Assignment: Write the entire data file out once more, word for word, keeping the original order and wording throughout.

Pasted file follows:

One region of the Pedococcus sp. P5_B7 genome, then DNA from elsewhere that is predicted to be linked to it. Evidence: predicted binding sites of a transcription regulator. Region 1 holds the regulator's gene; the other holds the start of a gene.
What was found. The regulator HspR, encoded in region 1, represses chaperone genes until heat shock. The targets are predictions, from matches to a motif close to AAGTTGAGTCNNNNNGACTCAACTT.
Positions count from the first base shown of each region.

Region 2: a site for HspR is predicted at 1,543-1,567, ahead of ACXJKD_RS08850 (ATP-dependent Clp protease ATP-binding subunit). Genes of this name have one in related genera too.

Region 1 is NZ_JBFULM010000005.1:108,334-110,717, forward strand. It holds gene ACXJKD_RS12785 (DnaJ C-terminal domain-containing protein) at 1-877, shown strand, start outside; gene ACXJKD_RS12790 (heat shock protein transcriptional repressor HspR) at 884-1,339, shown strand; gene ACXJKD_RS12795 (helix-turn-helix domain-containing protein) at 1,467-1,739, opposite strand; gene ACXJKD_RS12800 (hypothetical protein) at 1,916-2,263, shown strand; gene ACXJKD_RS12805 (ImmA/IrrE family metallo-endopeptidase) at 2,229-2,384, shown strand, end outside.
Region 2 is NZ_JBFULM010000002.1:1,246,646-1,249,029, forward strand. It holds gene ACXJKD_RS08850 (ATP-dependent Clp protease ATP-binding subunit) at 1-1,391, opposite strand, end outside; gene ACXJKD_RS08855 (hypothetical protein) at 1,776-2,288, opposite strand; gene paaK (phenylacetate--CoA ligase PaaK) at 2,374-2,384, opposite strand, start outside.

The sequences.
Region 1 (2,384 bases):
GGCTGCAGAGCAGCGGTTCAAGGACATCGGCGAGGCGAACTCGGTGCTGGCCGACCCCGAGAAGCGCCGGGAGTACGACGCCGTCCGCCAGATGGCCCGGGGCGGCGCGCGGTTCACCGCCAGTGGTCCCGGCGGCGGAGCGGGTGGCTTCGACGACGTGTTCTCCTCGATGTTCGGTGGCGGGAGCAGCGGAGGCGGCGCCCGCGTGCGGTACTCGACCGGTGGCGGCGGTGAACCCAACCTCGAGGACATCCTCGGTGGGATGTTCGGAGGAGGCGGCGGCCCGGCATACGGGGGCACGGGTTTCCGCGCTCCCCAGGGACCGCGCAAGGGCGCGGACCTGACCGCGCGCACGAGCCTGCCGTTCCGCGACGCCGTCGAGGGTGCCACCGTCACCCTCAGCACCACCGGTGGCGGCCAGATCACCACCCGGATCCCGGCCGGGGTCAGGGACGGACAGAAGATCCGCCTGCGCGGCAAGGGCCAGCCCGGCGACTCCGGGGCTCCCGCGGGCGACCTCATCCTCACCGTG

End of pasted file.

One region of the Pedococcus sp. P5_B7 genome, then DNA from elsewhere that is predicted to be linked to it. Evidence: predicted binding sites of a transcription regulator. Region 1 holds the regulator's gene; the other holds the start of a gene.
What was found. The regulator HspR, encoded in region 1, represses chaperone genes until heat shock. The targets are predictions, from matches to a motif close to AAGTTGAGTCNNNNNGACTCAACTT.
Positions count from the first base shown of each region.

Region 2: a site for HspR is predicted at 1,543-1,567, ahead of ACXJKD_RS08850 (ATP-dependent Clp protease ATP-binding subunit). Genes of this name have one in related genera too.

Region 1 is NZ_JBFULM010000005.1:108,334-110,717, forward strand. It holds gene ACXJKD_RS12785 (DnaJ C-terminal domain-containing protein) at 1-877, shown strand, start outside; gene ACXJKD_RS12790 (heat shock protein transcriptional repressor HspR) at 884-1,339, shown strand; gene ACXJKD_RS12795 (helix-turn-helix domain-containing protein) at 1,467-1,739, opposite strand; gene ACXJKD_RS12800 (hypothetical protein) at 1,916-2,263, shown strand; gene ACXJKD_RS12805 (ImmA/IrrE family metallo-endopeptidase) at 2,229-2,384, shown strand, end outside.
Region 2 is NZ_JBFULM010000002.1:1,246,646-1,249,029, forward strand. It holds gene ACXJKD_RS08850 (ATP-dependent Clp protease ATP-binding subunit) at 1-1,391, opposite strand, end outside; gene ACXJKD_RS08855 (hypothetical protein) at 1,776-2,288, opposite strand; gene paaK (phenylacetate--CoA ligase PaaK) at 2,374-2,384, opposite strand, start outside.

The sequences.
Region 1 (2,384 bases):
GGCTGCAGAGCAGCGGTTCAAGGACATCGGCGAGGCGAACTCGGTGCTGGCCGACCCCGAGAAGCGCCGGGAGTACGACGCCGTCCGCCAGATGGCCCGGGGCGGCGCGCGGTTCACCGCCAGTGGTCCCGGCGGCGGAGCGGGTGGCTTCGACGACGTGTTCTCCTCGATGTTCGGTGGCGGGAGCAGCGGAGGCGGCGCCCGCGTGCGGTACTCGACCGGTGGCGGCGGTGAACCCAACCTCGAGGACATCCTCGGTGGGATGTTCGGAGGAGGCGGCGGCCCGGCATACGGGGGCACGGGTTTCCGCGCTCCCCAGGGACCGCGCAAGGGCGCGGACCTGACCGCGCGCACGAGCCTGCCGTTCCGCGACGCCGTCGAGGGTGCCACCGTCACCCTCAGCACCACCGGTGGCGGCCAGATCACCACCCGGATCCCGGCCGGGGTCAGGGACGGACAGAAGATCCGCCTGCGCGGCAAGGGCCAGCCCGGCGACTCCGGGGCTCCCGCGGGCGACCTCATCCTCACCGTG